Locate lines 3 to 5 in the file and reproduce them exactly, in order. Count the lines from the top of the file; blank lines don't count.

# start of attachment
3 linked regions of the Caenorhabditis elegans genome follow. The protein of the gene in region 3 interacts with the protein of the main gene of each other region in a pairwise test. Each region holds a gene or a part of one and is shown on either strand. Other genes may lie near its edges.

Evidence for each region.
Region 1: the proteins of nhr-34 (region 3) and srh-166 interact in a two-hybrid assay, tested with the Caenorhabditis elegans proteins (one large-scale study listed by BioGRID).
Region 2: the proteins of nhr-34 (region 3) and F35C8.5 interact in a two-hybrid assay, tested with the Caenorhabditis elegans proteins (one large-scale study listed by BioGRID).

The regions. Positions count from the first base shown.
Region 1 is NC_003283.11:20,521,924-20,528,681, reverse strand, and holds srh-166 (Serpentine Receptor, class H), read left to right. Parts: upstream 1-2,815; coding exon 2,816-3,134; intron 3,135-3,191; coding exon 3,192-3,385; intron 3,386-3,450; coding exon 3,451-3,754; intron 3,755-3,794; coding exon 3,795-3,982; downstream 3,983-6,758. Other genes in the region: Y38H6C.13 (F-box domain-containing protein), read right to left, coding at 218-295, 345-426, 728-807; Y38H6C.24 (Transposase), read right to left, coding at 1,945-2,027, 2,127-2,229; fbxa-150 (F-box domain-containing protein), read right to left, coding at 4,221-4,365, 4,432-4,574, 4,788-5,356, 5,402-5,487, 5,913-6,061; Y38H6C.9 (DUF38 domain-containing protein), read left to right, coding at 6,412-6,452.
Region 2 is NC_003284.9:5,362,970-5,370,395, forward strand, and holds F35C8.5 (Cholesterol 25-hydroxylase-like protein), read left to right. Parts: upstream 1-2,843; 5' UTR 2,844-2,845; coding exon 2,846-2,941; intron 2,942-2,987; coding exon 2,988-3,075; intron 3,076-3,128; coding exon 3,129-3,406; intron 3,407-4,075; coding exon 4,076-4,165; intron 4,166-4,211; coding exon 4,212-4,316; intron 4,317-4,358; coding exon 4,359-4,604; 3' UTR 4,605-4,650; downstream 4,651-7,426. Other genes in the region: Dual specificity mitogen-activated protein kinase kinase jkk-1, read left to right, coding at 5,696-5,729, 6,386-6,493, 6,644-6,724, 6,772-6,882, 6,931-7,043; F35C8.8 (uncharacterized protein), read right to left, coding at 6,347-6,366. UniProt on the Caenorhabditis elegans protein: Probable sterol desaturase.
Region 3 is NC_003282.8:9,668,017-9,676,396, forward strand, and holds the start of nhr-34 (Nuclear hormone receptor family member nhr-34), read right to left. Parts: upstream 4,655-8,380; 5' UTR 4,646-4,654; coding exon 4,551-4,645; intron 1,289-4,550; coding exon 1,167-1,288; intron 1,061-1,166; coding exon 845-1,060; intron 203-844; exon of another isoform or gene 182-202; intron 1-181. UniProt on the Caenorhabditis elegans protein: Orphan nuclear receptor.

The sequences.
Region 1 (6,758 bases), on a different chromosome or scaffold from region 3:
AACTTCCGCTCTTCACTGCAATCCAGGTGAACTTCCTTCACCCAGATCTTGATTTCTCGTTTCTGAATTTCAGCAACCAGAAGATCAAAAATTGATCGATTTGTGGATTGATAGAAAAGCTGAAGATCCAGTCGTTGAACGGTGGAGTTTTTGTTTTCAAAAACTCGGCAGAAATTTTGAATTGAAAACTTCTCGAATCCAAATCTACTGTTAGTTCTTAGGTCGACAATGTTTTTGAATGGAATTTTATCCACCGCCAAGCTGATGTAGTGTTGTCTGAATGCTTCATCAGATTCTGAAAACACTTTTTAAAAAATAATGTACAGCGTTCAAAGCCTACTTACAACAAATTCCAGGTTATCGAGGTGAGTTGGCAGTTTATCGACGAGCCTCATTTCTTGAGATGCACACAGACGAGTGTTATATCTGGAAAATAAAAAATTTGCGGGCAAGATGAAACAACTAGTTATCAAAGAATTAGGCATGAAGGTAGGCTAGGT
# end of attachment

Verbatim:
Region 1: the proteins of nhr-34 (region 3) and srh-166 interact in a two-hybrid assay, tested with the Caenorhabditis elegans proteins (one large-scale study listed by BioGRID).
Region 2: the proteins of nhr-34 (region 3) and F35C8.5 interact in a two-hybrid assay, tested with the Caenorhabditis elegans proteins (one large-scale study listed by BioGRID).

The regions. Positions count from the first base shown.